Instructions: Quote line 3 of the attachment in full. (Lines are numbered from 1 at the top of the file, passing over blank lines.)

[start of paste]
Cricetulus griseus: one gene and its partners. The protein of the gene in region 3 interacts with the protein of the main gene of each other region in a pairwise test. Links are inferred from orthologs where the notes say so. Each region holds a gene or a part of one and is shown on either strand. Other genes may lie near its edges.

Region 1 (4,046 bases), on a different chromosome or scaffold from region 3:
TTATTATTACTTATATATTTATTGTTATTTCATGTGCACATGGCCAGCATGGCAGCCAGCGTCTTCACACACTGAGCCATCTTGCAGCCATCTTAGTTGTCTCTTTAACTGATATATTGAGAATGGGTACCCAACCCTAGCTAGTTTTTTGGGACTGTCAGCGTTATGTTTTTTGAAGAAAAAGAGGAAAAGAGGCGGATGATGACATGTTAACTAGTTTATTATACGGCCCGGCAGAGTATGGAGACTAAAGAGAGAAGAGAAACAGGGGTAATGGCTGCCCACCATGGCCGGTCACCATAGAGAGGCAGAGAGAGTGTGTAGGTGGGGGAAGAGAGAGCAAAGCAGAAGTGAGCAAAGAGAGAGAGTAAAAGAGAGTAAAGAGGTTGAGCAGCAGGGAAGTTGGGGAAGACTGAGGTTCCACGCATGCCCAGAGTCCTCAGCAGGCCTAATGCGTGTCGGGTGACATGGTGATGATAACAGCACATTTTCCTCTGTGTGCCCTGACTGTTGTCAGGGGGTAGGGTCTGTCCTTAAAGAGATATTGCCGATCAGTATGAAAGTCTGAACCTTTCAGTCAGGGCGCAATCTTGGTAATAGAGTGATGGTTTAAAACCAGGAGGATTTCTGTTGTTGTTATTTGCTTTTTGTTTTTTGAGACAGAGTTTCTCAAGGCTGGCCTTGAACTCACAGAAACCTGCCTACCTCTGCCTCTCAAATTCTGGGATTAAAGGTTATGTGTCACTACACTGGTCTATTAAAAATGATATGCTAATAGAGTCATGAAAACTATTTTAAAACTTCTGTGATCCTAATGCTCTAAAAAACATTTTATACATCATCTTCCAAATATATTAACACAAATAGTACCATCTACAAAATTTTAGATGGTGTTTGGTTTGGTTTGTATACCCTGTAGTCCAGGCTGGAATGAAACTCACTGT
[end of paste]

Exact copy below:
TTATTATTACTTATATATTTATTGTTATTTCATGTGCACATGGCCAGCATGGCAGCCAGCGTCTTCACACACTGAGCCATCTTGCAGCCATCTTAGTTGTCTCTTTAACTGATATATTGAGAATGGGTACCCAACCCTAGCTAGTTTTTTGGGACTGTCAGCGTTATGTTTTTTGAAGAAAAAGAGGAAAAGAGGCGGATGATGACATGTTAACTAGTTTATTATACGGCCCGGCAGAGTATGGAGACTAAAGAGAGAAGAGAAACAGGGGTAATGGCTGCCCACCATGGCCGGTCACCATAGAGAGGCAGAGAGAGTGTGTAGGTGGGGGAAGAGAGAGCAAAGCAGAAGTGAGCAAAGAGAGAGAGTAAAAGAGAGTAAAGAGGTTGAGCAGCAGGGAAGTTGGGGAAGACTGAGGTTCCACGCATGCCCAGAGTCCTCAGCAGGCCTAATGCGTGTCGGGTGACATGGTGATGATAACAGCACATTTTCCTCTGTGTGCCCTGACTGTTGTCAGGGGGTAGGGTCTGTCCTTAAAGAGATATTGCCGATCAGTATGAAAGTCTGAACCTTTCAGTCAGGGCGCAATCTTGGTAATAGAGTGATGGTTTAAAACCAGGAGGATTTCTGTTGTTGTTATTTGCTTTTTGTTTTTTGAGACAGAGTTTCTCAAGGCTGGCCTTGAACTCACAGAAACCTGCCTACCTCTGCCTCTCAAATTCTGGGATTAAAGGTTATGTGTCACTACACTGGTCTATTAAAAATGATATGCTAATAGAGTCATGAAAACTATTTTAAAACTTCTGTGATCCTAATGCTCTAAAAAACATTTTATACATCATCTTCCAAATATATTAACACAAATAGTACCATCTACAAAATTTTAGATGGTGTTTGGTTTGGTTTGTATACCCTGTAGTCCAGGCTGGAATGAAACTCACTGT